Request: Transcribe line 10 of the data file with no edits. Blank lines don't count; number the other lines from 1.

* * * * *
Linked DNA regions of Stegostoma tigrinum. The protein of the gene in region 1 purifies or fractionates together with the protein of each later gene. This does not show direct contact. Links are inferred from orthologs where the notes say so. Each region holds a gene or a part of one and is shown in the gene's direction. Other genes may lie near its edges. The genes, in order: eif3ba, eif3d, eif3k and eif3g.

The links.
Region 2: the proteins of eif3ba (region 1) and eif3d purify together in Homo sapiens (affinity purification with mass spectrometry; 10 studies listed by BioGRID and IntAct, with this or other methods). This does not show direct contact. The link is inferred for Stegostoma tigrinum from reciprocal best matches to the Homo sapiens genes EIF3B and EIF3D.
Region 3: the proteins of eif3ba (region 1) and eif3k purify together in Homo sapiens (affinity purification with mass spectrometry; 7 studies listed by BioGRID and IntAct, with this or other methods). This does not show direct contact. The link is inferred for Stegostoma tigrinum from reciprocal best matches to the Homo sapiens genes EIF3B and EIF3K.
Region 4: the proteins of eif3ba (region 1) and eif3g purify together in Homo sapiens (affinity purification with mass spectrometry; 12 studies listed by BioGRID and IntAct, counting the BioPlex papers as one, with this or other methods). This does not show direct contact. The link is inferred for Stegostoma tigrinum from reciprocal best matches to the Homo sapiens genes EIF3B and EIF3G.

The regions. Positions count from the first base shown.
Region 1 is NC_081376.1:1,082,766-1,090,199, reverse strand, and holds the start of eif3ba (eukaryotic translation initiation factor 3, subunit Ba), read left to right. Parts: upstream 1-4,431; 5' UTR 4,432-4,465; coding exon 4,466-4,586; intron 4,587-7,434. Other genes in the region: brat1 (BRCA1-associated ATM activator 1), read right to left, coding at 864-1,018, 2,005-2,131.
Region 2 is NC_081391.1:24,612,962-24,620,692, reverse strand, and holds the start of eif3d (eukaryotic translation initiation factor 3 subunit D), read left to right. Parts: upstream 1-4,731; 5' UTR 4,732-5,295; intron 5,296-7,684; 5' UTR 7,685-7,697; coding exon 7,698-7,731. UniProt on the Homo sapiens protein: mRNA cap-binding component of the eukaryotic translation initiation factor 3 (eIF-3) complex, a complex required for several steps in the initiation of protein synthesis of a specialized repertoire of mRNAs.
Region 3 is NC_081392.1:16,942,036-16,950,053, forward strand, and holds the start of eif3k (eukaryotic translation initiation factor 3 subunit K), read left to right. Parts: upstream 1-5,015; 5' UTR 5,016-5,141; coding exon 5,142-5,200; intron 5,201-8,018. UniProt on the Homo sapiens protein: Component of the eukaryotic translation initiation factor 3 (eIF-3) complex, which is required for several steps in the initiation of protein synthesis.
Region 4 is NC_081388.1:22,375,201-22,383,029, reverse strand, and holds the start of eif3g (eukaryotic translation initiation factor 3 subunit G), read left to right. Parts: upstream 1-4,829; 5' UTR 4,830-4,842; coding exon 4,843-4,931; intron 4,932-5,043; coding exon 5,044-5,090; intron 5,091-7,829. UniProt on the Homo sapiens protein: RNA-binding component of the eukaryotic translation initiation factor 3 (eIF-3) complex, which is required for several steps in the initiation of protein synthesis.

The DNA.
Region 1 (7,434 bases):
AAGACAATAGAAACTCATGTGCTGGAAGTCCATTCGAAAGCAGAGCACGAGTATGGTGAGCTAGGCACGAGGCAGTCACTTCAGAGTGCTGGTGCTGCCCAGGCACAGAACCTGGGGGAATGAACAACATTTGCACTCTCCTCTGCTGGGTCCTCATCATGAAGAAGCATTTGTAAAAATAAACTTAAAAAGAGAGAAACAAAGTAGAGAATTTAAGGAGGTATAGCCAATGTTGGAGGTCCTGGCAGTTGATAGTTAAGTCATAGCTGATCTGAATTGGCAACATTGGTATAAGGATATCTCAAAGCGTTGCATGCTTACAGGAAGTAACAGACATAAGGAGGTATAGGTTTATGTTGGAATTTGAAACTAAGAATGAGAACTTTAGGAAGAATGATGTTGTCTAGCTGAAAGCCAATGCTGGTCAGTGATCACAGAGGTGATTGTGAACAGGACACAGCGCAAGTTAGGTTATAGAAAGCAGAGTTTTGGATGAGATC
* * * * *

Region 4 is NC_081388.1:22,375,201-22,383,029, reverse strand, and holds the start of eif3g (eukaryotic translation initiation factor 3 subunit G), read left to right. Parts: upstream 1-4,829; 5' UTR 4,830-4,842; coding exon 4,843-4,931; intron 4,932-5,043; coding exon 5,044-5,090; intron 5,091-7,829. UniProt on the Homo sapiens protein: RNA-binding component of the eukaryotic translation initiation factor 3 (eIF-3) complex, which is required for several steps in the initiation of protein synthesis.